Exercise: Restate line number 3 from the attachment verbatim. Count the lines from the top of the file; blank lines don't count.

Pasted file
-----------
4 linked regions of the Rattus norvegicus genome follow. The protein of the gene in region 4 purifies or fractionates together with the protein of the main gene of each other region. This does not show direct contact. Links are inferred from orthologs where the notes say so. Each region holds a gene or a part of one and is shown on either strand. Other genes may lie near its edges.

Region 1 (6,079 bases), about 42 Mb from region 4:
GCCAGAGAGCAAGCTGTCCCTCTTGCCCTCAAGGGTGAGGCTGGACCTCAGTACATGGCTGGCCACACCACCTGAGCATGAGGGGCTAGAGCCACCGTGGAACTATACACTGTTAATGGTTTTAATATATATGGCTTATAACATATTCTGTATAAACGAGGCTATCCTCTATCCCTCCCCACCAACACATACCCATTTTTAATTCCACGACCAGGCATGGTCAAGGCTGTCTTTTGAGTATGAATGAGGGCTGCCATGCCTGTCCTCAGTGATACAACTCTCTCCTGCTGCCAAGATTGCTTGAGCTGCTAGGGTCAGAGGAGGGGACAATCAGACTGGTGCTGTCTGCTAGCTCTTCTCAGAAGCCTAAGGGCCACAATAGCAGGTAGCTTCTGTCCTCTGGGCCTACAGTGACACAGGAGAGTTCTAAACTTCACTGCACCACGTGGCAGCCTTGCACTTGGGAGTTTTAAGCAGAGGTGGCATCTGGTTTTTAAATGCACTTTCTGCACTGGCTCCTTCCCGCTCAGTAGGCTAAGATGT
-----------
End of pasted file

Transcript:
GCCAGAGAGCAAGCTGTCCCTCTTGCCCTCAAGGGTGAGGCTGGACCTCAGTACATGGCTGGCCACACCACCTGAGCATGAGGGGCTAGAGCCACCGTGGAACTATACACTGTTAATGGTTTTAATATATATGGCTTATAACATATTCTGTATAAACGAGGCTATCCTCTATCCCTCCCCACCAACACATACCCATTTTTAATTCCACGACCAGGCATGGTCAAGGCTGTCTTTTGAGTATGAATGAGGGCTGCCATGCCTGTCCTCAGTGATACAACTCTCTCCTGCTGCCAAGATTGCTTGAGCTGCTAGGGTCAGAGGAGGGGACAATCAGACTGGTGCTGTCTGCTAGCTCTTCTCAGAAGCCTAAGGGCCACAATAGCAGGTAGCTTCTGTCCTCTGGGCCTACAGTGACACAGGAGAGTTCTAAACTTCACTGCACCACGTGGCAGCCTTGCACTTGGGAGTTTTAAGCAGAGGTGGCATCTGGTTTTTAAATGCACTTTCTGCACTGGCTCCTTCCCGCTCAGTAGGCTAAGATGT